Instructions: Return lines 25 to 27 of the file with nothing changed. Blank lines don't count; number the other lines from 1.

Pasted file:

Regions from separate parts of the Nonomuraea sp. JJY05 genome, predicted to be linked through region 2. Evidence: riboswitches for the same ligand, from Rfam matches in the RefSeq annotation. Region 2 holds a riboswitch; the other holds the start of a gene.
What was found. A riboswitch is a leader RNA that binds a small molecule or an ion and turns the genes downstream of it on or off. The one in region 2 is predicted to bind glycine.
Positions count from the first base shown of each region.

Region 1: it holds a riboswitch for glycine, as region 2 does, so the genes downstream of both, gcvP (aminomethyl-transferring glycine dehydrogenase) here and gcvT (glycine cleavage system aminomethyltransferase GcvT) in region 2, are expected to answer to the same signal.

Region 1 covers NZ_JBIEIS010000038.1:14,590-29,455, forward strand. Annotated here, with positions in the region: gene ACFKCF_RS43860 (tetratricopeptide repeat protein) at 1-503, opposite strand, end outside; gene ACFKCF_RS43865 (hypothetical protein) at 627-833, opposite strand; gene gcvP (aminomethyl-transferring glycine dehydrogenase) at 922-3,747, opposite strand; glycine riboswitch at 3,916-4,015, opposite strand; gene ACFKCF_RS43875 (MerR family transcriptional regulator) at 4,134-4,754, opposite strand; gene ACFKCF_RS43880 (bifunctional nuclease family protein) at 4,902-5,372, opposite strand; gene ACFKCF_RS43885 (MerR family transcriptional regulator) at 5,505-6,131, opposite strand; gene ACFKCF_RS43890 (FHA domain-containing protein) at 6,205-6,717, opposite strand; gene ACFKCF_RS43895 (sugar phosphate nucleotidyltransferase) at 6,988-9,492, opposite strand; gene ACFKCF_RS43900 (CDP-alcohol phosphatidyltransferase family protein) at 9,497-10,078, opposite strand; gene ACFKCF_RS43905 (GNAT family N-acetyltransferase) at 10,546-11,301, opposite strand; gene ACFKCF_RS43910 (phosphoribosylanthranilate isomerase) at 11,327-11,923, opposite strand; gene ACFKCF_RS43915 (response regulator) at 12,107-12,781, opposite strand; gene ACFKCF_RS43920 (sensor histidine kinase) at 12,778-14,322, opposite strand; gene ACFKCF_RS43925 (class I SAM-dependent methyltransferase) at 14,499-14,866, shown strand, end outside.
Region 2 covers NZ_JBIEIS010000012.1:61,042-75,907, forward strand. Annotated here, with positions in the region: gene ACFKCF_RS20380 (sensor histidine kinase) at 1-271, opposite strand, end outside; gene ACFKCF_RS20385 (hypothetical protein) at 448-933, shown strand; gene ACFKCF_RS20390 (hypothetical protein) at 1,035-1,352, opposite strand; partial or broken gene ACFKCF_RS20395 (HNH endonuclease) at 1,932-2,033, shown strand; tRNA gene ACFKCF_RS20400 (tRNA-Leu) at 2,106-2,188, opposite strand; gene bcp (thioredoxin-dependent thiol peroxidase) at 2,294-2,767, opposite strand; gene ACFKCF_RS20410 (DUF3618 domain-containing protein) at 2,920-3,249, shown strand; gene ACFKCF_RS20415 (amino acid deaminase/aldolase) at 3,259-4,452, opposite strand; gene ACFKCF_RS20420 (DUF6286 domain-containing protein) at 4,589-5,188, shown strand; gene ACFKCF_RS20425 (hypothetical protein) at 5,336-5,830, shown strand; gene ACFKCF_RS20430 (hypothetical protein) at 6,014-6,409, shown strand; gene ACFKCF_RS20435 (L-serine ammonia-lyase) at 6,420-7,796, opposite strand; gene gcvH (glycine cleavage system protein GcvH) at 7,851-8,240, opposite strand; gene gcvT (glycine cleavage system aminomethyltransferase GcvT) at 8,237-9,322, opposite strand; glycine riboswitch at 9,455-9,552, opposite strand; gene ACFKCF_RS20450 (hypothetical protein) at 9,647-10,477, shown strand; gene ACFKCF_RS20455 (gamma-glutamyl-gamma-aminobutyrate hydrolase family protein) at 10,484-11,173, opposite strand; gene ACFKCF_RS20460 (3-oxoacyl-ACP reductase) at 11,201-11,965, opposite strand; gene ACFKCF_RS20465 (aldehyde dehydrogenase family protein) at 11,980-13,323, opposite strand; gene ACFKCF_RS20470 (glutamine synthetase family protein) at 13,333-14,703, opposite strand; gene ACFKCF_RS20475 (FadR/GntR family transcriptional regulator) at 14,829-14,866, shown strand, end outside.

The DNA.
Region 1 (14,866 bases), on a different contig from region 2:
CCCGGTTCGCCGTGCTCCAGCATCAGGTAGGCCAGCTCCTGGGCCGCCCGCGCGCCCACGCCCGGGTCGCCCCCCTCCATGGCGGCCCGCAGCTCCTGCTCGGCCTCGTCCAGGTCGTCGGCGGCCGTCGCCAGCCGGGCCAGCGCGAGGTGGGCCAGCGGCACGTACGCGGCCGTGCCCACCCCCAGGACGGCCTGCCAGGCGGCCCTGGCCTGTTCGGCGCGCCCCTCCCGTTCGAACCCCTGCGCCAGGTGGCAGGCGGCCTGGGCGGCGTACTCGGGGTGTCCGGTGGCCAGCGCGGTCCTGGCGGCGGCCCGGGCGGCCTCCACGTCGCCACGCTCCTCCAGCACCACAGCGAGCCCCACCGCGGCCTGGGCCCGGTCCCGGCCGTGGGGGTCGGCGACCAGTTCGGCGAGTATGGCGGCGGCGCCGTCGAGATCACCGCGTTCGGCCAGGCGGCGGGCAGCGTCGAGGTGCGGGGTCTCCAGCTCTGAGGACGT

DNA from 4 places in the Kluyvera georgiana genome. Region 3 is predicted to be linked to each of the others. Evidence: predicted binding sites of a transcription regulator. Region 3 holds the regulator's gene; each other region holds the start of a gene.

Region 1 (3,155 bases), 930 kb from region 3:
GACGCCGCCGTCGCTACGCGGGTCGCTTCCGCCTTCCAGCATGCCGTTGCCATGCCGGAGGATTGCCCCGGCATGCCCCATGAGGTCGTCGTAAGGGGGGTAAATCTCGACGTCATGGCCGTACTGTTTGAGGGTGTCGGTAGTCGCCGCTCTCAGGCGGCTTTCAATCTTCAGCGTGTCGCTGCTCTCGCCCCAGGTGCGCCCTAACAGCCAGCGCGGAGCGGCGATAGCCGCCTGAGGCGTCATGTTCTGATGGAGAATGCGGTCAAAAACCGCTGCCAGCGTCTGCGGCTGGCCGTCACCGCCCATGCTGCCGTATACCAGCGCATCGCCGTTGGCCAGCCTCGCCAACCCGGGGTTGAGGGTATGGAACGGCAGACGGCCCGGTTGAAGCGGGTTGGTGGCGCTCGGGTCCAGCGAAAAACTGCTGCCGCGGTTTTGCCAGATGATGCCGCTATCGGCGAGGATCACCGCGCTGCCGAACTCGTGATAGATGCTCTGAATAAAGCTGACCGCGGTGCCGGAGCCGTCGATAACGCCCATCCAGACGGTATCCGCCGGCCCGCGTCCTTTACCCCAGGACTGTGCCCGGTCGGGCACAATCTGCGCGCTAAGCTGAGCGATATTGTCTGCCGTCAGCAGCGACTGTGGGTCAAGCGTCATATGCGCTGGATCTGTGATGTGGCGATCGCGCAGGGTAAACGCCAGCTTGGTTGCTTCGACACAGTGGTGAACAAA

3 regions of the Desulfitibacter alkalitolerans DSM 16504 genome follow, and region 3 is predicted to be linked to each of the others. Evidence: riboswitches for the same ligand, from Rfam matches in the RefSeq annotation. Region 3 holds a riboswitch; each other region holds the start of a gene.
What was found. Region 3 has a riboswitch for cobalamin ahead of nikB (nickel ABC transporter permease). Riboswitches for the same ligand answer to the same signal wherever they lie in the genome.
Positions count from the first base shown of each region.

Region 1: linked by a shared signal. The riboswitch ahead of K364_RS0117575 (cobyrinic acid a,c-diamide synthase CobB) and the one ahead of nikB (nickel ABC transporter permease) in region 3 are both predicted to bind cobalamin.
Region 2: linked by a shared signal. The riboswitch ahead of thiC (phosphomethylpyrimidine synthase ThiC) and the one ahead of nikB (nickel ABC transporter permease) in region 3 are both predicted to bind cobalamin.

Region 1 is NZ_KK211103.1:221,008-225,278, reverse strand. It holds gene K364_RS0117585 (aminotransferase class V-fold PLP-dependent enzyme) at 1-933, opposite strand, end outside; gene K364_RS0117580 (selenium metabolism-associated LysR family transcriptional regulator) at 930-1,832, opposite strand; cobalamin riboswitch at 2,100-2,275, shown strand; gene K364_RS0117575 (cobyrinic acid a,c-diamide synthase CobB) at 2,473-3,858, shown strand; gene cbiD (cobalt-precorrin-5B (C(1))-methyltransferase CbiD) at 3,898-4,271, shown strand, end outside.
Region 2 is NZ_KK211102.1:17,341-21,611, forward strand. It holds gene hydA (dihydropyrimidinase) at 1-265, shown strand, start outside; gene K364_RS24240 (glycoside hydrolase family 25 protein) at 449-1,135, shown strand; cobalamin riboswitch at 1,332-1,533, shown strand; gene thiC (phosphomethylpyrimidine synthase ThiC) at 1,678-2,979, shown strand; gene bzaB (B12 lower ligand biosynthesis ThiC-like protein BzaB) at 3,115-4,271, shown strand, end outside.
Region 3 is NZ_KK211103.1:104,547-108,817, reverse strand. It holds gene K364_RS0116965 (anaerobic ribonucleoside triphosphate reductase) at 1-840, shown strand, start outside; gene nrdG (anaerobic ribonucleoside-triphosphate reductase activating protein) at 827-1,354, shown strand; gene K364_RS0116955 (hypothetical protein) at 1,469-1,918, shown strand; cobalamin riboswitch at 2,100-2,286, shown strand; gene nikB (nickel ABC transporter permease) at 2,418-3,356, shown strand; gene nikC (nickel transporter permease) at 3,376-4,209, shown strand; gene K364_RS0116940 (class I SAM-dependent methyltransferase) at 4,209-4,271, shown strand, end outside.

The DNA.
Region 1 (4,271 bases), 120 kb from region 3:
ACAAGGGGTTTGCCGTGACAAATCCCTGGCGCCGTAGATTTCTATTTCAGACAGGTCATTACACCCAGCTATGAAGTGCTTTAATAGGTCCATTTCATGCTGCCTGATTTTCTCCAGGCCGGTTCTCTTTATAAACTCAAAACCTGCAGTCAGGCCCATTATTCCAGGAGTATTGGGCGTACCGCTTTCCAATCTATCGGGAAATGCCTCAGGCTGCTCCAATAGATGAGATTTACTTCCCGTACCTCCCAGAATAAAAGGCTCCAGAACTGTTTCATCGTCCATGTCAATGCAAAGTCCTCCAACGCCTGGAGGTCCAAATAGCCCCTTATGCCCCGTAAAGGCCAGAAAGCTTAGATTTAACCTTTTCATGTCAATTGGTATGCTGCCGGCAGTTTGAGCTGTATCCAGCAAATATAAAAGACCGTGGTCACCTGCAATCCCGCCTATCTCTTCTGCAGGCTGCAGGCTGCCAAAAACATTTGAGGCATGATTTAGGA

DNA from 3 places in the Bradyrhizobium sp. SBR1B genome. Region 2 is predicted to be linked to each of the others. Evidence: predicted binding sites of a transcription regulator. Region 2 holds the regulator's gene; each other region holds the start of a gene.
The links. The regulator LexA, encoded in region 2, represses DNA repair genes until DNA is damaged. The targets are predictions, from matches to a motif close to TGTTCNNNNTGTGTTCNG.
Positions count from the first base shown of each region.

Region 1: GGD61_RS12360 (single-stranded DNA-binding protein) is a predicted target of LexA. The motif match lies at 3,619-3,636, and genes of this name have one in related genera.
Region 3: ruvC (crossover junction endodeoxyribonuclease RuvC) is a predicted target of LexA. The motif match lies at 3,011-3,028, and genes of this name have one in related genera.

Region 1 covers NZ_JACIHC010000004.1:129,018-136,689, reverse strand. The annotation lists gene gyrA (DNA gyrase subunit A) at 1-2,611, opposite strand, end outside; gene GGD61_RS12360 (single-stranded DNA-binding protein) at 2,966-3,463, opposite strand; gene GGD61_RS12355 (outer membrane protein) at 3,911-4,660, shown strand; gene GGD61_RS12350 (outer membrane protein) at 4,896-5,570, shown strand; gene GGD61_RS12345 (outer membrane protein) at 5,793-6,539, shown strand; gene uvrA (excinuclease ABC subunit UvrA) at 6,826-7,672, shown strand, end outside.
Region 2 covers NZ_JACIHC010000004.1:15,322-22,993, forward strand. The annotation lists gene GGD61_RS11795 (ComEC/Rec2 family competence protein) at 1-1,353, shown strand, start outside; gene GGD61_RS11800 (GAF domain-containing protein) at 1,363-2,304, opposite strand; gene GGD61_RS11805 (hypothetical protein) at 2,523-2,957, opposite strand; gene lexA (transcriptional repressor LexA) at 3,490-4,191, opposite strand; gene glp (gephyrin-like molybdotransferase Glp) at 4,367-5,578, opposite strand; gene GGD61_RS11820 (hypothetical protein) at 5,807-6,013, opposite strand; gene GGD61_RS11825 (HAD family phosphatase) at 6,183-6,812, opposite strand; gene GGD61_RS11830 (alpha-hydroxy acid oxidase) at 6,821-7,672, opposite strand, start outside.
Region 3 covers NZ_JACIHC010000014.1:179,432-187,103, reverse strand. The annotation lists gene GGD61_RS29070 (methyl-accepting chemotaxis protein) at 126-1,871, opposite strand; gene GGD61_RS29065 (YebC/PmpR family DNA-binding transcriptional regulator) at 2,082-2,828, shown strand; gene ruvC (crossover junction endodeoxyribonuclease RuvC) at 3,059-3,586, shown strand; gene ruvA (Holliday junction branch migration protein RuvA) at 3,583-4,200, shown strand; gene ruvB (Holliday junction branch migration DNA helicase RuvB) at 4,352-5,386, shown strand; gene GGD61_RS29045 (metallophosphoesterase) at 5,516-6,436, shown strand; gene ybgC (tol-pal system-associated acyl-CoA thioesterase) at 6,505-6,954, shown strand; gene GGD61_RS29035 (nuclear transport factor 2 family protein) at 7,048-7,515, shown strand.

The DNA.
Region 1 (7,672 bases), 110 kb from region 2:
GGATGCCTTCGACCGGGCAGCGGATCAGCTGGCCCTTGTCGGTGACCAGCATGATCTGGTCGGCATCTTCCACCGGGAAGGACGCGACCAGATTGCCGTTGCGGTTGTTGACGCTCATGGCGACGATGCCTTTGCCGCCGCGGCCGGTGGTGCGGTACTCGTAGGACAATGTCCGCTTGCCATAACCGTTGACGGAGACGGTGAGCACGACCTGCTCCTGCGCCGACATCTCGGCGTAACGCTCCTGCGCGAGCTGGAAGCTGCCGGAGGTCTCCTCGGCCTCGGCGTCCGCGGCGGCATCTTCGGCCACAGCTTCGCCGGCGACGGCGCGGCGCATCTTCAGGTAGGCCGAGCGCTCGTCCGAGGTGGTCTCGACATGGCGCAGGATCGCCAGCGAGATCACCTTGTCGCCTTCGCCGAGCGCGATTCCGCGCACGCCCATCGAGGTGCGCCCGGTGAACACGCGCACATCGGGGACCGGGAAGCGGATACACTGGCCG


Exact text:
The links. The regulator LexA, encoded in region 2, represses DNA repair genes until DNA is damaged. The targets are predictions, from matches to a motif close to TGTTCNNNNTGTGTTCNG.
Positions count from the first base shown of each region.

Region 1: GGD61_RS12360 (single-stranded DNA-binding protein) is a predicted target of LexA. The motif match lies at 3,619-3,636, and genes of this name have one in related genera.